A relevant, readable study of the foreign-engineered 1953 Iranian coup reminds us of the cause that won’t go away: oil.
Abrahamian (Iranian and Middle Eastern History and Politics/City Univ. of New York; A Modern History of Iran, 2008, etc.) clears away much of the nostalgic Cold War cobwebs surrounding the ouster of the popular Iranian reformer Muhammad Mossadeq, employing new oral history and pertinent memoirs published posthumously by Mossadeq’s advisers. Despite the lively spin put to the coup immediately and effectively by the Americans as a kind of spontaneous uprising against Mossadeq by people fearing his communist proclivities, his ability to pass oil nationalization by the democratically elected Iranian Parliament over the head of the Reza Shah had prompted the U.S. and Britain to panic. With an even, firm hand, Abrahamian revisits the early grab for oil in Iran by the British at the turn of the century. Eventually, the grievances against the British masters began stacking up, as they continued to practice massive ecological damage and frank discrimination against the Iranian workers, prompting strikes and intense anti-imperialist sentiment. The author treats Mossadeq’s rise to power as an organic nationalist reaction. From an old patrician Iranian family, a law scholar and reformist intellectual, he gained popular trust by his sympathy to the constitutional cause. Elected to the premiership by wild acclaim, Mossadeq quietly but firmly passed oil nationalization in 1951; Anglo-Iranian negotiations broke down, and the British and Americans engaged in subversive propaganda tactics such as casting aspersions on the Iranian character and leader. Abrahamian walks us chillingly through the July uprising and subsequent careful CIA-MI6 machinations.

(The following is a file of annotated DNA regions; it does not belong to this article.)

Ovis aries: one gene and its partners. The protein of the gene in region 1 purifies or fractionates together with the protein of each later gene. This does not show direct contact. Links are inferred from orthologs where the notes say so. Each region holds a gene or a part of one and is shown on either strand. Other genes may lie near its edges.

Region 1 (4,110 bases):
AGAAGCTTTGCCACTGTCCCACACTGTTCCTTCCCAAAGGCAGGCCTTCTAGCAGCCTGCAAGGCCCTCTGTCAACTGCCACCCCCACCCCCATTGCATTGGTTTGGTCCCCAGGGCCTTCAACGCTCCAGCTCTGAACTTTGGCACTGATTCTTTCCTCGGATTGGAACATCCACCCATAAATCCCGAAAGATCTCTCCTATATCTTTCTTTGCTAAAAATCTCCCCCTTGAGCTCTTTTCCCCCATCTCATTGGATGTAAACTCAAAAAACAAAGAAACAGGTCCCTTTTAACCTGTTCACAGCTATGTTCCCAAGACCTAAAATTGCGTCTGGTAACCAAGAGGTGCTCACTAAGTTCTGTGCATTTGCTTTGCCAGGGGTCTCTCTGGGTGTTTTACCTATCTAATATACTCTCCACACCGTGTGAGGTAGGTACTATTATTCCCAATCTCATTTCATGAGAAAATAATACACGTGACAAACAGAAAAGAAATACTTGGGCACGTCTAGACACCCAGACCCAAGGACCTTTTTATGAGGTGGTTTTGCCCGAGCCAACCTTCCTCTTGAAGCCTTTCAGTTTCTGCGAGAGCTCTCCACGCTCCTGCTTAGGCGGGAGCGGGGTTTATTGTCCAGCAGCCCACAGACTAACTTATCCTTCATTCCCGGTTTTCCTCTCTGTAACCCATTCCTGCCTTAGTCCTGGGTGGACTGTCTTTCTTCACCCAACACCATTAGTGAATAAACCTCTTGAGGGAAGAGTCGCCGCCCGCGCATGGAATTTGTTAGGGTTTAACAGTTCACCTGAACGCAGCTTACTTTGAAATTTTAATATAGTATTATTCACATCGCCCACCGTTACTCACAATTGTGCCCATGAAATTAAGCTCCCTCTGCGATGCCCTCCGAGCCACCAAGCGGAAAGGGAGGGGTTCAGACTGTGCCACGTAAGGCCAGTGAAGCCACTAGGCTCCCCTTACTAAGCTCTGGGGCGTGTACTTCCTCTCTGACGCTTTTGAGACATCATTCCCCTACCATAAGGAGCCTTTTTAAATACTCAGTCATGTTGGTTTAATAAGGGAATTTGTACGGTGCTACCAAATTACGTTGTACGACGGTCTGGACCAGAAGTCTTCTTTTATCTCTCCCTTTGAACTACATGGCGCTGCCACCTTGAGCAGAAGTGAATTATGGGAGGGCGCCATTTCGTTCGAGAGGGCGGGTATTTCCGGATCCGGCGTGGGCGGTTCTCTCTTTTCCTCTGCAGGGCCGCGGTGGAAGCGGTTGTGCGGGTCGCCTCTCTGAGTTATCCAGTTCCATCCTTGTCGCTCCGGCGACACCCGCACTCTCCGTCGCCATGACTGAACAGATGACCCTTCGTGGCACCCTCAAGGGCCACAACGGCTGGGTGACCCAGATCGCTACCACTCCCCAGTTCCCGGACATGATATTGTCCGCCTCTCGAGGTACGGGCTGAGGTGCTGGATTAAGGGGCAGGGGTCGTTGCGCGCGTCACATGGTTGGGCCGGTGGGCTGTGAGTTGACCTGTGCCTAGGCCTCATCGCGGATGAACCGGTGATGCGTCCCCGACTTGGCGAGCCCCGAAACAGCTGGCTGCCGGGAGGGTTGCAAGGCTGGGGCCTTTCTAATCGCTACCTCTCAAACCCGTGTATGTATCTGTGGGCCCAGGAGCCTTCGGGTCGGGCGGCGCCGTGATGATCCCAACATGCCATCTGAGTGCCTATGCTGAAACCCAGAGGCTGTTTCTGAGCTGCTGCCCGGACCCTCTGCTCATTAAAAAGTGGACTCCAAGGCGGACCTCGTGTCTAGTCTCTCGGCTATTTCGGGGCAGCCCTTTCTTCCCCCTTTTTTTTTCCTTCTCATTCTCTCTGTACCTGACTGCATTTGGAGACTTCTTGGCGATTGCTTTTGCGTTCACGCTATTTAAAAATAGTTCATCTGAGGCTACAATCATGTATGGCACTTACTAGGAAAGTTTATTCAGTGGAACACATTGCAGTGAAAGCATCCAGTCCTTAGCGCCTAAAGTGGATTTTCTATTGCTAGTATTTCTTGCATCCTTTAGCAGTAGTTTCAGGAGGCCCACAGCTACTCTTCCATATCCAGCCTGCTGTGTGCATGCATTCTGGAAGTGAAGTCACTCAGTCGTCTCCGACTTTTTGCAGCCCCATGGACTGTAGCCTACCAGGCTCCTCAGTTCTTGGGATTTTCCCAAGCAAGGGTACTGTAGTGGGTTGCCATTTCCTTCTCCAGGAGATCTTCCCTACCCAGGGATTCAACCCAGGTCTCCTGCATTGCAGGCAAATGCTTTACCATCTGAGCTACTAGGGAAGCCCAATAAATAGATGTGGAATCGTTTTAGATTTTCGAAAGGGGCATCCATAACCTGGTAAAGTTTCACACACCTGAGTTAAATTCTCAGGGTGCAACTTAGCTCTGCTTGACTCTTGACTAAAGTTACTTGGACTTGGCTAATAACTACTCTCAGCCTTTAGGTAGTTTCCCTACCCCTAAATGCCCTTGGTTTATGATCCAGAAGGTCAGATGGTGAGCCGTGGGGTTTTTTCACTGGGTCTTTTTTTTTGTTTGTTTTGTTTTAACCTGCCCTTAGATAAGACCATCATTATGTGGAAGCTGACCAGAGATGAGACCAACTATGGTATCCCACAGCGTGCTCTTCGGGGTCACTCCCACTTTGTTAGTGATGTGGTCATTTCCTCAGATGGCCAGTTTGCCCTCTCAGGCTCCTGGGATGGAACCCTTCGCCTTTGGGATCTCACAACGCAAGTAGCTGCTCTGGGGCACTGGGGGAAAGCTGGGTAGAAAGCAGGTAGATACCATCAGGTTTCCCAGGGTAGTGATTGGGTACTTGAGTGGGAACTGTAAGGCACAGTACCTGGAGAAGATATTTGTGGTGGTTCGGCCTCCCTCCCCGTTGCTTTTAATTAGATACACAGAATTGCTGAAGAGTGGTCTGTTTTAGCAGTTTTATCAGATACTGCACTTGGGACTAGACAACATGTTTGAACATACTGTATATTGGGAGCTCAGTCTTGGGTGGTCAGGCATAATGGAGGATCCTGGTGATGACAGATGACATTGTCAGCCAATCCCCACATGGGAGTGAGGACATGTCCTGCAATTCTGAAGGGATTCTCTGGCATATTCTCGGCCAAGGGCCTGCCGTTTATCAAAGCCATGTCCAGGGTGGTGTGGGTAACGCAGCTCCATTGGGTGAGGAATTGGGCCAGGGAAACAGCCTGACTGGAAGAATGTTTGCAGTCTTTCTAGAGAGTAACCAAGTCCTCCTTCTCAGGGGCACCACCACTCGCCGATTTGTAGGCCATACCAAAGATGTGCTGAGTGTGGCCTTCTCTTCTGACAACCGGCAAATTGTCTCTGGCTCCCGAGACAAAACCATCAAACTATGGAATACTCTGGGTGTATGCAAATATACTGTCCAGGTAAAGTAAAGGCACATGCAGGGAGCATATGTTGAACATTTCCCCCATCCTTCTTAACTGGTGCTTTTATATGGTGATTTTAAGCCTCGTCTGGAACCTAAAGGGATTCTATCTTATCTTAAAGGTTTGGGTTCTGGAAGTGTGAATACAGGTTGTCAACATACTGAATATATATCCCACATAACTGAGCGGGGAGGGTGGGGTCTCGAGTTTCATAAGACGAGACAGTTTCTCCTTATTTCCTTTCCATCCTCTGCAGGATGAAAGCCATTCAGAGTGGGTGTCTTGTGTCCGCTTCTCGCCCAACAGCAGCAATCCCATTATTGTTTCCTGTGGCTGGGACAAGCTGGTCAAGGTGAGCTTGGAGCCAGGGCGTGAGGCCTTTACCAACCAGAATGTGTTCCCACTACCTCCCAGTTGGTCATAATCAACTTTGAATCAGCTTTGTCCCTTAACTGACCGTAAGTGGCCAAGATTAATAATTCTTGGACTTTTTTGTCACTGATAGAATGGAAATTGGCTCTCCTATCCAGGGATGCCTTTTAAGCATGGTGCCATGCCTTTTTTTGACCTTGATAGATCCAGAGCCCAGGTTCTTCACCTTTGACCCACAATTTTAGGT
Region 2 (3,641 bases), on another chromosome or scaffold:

The well-rendered, lucid back story explaining the current, ongoing deep distrust and suspicion between the U.S. and Iran.